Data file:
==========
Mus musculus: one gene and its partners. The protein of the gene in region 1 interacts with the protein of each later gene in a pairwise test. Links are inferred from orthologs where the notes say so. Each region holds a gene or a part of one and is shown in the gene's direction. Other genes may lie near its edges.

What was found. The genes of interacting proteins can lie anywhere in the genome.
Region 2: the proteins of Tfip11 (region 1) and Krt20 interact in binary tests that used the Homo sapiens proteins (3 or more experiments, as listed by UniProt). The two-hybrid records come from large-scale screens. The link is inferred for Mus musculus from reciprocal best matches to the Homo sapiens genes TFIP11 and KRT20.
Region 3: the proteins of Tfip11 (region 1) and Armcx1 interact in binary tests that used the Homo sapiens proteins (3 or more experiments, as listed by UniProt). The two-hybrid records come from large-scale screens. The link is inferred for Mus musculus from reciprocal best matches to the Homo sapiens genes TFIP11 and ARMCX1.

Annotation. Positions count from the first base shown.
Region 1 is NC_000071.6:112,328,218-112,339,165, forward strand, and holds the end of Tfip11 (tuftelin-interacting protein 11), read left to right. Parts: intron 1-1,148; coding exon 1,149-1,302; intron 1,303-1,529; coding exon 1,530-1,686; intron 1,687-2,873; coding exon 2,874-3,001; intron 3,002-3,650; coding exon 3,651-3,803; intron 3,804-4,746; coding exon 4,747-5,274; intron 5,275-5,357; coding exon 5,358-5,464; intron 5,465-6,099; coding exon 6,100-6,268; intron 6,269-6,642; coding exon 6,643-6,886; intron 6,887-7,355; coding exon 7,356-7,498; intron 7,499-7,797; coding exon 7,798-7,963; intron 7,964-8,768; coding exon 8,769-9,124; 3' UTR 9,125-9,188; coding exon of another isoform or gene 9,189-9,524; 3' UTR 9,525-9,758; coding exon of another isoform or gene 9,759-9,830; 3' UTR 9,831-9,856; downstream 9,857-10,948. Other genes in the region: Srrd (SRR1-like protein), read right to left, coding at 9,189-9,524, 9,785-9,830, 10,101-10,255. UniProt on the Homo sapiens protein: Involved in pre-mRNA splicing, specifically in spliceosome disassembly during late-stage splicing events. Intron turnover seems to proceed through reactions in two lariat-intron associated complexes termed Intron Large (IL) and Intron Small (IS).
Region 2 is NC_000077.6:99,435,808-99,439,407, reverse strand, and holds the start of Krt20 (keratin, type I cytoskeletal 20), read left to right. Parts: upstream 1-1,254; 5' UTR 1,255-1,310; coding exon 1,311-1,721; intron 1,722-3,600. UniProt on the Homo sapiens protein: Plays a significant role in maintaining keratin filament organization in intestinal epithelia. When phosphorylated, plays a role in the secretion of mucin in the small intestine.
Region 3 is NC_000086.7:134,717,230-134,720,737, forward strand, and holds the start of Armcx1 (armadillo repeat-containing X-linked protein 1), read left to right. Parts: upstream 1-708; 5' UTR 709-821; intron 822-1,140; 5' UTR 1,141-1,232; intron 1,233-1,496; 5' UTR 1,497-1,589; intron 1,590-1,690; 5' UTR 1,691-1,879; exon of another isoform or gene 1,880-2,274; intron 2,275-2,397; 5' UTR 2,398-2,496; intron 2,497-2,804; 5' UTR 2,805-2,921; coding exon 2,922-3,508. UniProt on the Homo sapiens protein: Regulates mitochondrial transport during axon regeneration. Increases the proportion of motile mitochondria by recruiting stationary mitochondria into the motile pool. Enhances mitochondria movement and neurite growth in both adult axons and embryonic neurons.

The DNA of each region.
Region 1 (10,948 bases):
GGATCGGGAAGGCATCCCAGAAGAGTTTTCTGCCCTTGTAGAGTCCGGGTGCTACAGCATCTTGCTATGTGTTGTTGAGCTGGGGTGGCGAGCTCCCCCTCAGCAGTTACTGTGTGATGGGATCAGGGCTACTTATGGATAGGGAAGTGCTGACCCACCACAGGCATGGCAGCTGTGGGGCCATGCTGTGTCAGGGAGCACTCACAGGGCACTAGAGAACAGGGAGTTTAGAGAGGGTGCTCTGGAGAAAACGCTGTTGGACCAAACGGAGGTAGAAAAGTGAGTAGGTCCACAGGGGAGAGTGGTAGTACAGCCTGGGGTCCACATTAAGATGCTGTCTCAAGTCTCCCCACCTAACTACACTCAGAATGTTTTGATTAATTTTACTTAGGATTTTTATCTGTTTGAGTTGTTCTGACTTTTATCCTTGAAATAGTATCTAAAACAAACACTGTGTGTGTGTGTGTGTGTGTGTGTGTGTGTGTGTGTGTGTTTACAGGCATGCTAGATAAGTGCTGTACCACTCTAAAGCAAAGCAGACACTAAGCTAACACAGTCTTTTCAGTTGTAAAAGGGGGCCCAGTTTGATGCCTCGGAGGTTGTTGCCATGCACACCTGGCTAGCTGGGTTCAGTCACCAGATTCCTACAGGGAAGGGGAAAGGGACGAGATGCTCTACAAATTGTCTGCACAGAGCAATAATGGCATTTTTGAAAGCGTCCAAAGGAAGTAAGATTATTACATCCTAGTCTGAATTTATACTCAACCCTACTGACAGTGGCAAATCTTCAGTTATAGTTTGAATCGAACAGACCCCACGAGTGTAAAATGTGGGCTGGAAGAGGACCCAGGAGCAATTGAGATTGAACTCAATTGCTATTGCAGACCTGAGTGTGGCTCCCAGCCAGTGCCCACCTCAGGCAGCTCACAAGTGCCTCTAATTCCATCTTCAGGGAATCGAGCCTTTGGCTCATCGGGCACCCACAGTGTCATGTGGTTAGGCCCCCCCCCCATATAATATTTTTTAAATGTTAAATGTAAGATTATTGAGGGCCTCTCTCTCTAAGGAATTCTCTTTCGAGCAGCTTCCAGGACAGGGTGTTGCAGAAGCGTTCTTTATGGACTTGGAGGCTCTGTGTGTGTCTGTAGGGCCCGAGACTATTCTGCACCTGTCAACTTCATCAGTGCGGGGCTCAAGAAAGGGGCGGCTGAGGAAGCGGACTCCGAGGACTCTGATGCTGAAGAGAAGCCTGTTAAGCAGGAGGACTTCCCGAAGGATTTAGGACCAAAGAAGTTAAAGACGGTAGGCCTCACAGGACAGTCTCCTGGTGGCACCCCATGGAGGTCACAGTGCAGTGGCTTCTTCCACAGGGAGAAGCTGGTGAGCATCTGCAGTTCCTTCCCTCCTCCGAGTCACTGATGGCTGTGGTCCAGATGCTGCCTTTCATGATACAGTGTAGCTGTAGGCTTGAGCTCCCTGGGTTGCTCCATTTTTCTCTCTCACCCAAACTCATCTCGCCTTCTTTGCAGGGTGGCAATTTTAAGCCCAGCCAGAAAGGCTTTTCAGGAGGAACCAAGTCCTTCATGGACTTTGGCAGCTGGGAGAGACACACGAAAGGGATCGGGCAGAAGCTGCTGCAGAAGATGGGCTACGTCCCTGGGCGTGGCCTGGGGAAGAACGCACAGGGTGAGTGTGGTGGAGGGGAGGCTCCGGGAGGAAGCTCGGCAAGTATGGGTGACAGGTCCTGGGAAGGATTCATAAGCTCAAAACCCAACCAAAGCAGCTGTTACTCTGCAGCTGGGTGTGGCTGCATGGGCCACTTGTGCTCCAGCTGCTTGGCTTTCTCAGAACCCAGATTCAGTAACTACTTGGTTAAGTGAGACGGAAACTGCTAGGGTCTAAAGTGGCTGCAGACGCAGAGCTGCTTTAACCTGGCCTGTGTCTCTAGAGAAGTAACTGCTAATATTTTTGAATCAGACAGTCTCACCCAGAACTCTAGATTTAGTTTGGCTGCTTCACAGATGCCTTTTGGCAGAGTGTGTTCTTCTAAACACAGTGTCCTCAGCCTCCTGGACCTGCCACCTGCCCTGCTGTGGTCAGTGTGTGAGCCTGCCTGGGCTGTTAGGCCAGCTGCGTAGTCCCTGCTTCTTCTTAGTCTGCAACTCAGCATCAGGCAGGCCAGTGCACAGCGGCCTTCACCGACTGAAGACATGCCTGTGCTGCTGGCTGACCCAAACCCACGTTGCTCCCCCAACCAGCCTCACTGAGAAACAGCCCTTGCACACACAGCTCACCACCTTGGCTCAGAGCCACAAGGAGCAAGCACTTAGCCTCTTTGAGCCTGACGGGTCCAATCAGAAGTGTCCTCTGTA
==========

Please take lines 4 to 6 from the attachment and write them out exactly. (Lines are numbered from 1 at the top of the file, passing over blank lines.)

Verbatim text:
Region 3: the proteins of Tfip11 (region 1) and Armcx1 interact in binary tests that used the Homo sapiens proteins (3 or more experiments, as listed by UniProt). The two-hybrid records come from large-scale screens. The link is inferred for Mus musculus from reciprocal best matches to the Homo sapiens genes TFIP11 and ARMCX1.

Annotation. Positions count from the first base shown.
Region 1 is NC_000071.6:112,328,218-112,339,165, forward strand, and holds the end of Tfip11 (tuftelin-interacting protein 11), read left to right. Parts: intron 1-1,148; coding exon 1,149-1,302; intron 1,303-1,529; coding exon 1,530-1,686; intron 1,687-2,873; coding exon 2,874-3,001; intron 3,002-3,650; coding exon 3,651-3,803; intron 3,804-4,746; coding exon 4,747-5,274; intron 5,275-5,357; coding exon 5,358-5,464; intron 5,465-6,099; coding exon 6,100-6,268; intron 6,269-6,642; coding exon 6,643-6,886; intron 6,887-7,355; coding exon 7,356-7,498; intron 7,499-7,797; coding exon 7,798-7,963; intron 7,964-8,768; coding exon 8,769-9,124; 3' UTR 9,125-9,188; coding exon of another isoform or gene 9,189-9,524; 3' UTR 9,525-9,758; coding exon of another isoform or gene 9,759-9,830; 3' UTR 9,831-9,856; downstream 9,857-10,948. Other genes in the region: Srrd (SRR1-like protein), read right to left, coding at 9,189-9,524, 9,785-9,830, 10,101-10,255. UniProt on the Homo sapiens protein: Involved in pre-mRNA splicing, specifically in spliceosome disassembly during late-stage splicing events. Intron turnover seems to proceed through reactions in two lariat-intron associated complexes termed Intron Large (IL) and Intron Small (IS).